|Van Leo Westbrook was born August 5, 1897 at Florien, Louisiana, and reared in this community.
When he was a young man he moved to Orange, Texas and worked for awhile in the shipyard there. Later he returned to Florien and on October 4, 1922, was married to Lois Weldon. Five children were born to this holy relationship.
After his marriage, Brother Westbrook lived in Peason and worked at a sawmill for a while, but later moved back to Florien, bought a home and resided there for the next twenty years.
In 1950 he responded to God’s call to the ministry and began preaching and conducting Bible studies and prayer meetings in the homes of friends in the community. Later he was appointed pastor of the Oberlin Charge. In the following years he served the following appointments: Clay-Ansley-Wesley Chapel-Longstraw, Pine Grove-Bethlehem-Evergreen, Athens-Hurricane-Crossroads. His wife died while they were living at Pine Grove. While serving the Athens Charge, Brother Westbrook met and married Elvie Lou Dean White. Five years later he retired, but served as pastor of the Clay Church and also the Concord Church. He bought a home in Ruston and spent his last years there. During his retirement years he became engaged in basket making which was a hobby he enjoyed very much and which involved a great deal of his time. Baskets of various sizes were made and sold for a small cost. Another activity in which he was engaged during his last years was conducting weekly religious services at a rest home in Ruston.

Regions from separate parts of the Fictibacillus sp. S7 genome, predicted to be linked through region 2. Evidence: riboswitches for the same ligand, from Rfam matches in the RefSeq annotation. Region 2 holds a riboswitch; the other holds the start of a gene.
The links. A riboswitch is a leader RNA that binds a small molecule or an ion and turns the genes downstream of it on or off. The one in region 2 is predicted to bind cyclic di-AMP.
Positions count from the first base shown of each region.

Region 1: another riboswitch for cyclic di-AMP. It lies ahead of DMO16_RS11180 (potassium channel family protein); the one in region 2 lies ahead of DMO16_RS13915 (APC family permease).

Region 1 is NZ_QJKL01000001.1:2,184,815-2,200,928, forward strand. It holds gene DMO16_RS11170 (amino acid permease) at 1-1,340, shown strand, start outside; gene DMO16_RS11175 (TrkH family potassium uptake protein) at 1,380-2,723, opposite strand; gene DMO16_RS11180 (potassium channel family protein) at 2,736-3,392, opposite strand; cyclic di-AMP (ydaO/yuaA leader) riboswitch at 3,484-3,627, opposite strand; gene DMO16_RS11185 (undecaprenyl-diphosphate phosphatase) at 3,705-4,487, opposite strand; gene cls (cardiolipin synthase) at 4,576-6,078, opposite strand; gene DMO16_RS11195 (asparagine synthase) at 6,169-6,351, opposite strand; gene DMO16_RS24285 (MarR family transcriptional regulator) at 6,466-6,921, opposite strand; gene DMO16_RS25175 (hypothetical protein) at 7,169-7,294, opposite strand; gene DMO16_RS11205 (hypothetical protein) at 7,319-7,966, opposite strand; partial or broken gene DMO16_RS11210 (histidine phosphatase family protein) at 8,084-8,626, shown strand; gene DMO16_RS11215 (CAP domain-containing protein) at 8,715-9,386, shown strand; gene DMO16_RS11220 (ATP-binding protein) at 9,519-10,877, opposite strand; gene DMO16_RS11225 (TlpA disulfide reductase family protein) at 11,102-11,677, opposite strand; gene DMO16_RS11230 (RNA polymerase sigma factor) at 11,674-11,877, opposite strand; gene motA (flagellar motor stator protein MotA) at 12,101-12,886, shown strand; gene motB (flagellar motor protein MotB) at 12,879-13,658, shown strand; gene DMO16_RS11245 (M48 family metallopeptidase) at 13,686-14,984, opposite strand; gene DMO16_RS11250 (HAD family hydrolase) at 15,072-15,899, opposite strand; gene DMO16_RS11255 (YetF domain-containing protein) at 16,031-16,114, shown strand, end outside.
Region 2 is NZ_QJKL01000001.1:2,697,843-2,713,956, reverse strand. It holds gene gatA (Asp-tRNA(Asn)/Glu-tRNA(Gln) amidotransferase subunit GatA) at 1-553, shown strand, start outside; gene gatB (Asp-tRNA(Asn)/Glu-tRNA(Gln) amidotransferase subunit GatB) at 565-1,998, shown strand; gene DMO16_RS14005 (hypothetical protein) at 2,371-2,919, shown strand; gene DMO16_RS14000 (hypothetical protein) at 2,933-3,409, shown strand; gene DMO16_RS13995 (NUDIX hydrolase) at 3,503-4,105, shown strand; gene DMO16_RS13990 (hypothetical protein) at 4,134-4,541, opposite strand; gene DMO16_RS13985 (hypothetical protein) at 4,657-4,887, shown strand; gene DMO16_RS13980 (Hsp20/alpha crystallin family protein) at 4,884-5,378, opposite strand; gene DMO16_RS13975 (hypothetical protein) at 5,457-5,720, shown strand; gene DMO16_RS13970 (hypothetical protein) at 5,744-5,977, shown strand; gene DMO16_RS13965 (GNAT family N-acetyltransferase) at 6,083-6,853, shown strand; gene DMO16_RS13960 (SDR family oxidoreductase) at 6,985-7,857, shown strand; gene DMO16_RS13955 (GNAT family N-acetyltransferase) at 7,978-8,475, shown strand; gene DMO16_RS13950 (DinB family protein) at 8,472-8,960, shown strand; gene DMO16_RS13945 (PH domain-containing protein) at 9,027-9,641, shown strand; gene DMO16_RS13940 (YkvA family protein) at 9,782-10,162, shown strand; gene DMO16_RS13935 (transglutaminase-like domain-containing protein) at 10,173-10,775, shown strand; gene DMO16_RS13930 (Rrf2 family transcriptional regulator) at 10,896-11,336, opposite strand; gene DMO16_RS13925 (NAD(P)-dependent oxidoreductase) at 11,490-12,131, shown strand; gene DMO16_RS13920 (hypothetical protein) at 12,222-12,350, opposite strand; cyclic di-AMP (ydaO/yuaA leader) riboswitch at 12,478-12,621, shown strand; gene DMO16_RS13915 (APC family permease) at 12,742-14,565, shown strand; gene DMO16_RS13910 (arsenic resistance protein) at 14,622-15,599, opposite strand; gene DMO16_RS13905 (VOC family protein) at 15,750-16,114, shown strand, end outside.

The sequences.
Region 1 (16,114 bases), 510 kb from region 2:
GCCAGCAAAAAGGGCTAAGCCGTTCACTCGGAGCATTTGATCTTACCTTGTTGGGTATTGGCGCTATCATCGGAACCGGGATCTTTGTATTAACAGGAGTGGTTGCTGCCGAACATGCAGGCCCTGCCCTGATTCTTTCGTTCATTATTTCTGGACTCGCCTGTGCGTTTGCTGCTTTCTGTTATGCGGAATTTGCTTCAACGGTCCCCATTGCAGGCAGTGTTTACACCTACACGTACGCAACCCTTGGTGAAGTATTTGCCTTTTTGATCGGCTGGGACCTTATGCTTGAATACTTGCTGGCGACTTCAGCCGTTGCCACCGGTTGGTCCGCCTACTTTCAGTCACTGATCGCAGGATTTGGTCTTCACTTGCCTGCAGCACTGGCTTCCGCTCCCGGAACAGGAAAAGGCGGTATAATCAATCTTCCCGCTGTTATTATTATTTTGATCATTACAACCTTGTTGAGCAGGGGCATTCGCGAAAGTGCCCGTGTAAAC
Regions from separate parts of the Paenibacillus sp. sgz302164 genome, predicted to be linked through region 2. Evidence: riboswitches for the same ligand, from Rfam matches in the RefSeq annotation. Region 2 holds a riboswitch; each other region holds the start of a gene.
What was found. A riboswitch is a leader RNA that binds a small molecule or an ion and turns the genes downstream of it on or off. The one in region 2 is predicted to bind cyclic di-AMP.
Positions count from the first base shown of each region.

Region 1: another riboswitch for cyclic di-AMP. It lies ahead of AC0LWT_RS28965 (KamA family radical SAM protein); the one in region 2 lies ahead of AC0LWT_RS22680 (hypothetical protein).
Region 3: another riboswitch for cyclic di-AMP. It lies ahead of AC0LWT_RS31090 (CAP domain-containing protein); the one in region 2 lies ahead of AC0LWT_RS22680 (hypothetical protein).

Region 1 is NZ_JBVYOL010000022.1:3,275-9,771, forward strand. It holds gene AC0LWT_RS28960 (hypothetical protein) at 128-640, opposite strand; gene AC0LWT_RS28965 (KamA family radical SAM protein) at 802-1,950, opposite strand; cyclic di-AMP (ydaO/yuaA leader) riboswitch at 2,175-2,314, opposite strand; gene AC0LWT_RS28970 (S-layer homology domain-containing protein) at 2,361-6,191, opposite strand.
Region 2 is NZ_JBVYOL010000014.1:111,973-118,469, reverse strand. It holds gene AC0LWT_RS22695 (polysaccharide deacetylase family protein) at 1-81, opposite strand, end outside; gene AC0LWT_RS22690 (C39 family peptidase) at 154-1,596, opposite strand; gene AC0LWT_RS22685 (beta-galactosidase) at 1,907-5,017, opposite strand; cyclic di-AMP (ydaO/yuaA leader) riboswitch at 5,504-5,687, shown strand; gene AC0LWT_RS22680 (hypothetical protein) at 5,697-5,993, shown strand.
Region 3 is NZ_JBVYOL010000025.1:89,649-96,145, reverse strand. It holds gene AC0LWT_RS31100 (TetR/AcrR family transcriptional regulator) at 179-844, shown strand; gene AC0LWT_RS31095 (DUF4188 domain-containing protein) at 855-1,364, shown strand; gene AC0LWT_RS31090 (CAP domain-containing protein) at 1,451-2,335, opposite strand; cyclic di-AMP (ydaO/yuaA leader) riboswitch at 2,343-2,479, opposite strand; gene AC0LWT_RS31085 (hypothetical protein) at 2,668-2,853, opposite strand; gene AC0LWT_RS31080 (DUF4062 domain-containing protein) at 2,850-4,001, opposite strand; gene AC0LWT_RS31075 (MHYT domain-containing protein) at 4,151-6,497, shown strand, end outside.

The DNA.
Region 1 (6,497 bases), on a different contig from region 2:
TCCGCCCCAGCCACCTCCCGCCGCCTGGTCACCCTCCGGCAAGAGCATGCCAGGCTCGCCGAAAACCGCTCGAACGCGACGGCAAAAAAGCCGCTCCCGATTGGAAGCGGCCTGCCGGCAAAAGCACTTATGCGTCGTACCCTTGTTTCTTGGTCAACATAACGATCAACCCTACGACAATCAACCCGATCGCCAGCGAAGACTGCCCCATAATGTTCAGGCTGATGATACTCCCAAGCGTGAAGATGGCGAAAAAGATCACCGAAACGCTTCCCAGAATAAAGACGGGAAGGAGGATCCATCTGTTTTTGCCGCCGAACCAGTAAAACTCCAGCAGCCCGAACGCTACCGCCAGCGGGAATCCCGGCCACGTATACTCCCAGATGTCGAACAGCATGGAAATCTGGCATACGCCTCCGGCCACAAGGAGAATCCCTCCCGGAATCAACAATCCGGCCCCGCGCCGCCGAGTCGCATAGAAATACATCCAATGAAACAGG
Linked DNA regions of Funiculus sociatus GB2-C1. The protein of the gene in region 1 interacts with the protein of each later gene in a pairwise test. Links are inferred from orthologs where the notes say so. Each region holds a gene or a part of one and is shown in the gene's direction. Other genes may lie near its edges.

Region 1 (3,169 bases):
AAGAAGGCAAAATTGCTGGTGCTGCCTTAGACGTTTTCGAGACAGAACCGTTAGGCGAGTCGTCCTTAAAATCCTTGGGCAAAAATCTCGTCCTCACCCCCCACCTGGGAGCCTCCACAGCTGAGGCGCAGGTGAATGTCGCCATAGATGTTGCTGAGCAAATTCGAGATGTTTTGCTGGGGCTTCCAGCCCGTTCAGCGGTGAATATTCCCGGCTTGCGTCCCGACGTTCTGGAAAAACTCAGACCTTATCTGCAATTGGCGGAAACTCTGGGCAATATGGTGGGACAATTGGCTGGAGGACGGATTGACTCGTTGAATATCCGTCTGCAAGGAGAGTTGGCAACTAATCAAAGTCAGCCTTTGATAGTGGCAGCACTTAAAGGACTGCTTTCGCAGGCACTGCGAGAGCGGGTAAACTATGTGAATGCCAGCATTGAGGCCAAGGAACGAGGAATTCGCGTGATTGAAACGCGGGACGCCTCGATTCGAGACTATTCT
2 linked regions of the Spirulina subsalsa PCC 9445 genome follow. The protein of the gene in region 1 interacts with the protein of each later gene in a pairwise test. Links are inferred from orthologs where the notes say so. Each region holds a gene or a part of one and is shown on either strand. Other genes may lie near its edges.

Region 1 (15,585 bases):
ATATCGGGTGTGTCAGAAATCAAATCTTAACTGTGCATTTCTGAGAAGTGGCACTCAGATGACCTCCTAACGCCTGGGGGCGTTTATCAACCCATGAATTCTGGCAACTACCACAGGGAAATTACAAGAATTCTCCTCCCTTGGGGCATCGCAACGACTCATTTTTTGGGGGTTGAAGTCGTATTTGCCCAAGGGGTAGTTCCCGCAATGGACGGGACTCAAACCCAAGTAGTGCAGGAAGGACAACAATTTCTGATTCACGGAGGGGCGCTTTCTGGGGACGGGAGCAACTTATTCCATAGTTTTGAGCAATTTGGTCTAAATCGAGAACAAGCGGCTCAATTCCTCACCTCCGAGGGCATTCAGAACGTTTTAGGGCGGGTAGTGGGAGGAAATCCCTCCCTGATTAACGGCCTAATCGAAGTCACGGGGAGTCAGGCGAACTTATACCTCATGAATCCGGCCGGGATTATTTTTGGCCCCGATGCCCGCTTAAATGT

Brother Westbrook enjoyed life, was grateful for the many blessings God gave him, and was deeply committed to Christ and the Church. He was very sincere about his ministry and did his best to prepare well for each responsibility. His effective ministry touched the lives of many people and brought enrichment and hope to them. He lived with a belief that God’s promises are fulfilled for his children here and beyond the grave.
He died September 20, 1980. Brother Westbrook is survived by his wife, Mrs. Elvie Westbrook, three sons, two daughters, and four grandchildren.
|Source: Journal Louisiana Conference, 1981, p. 180|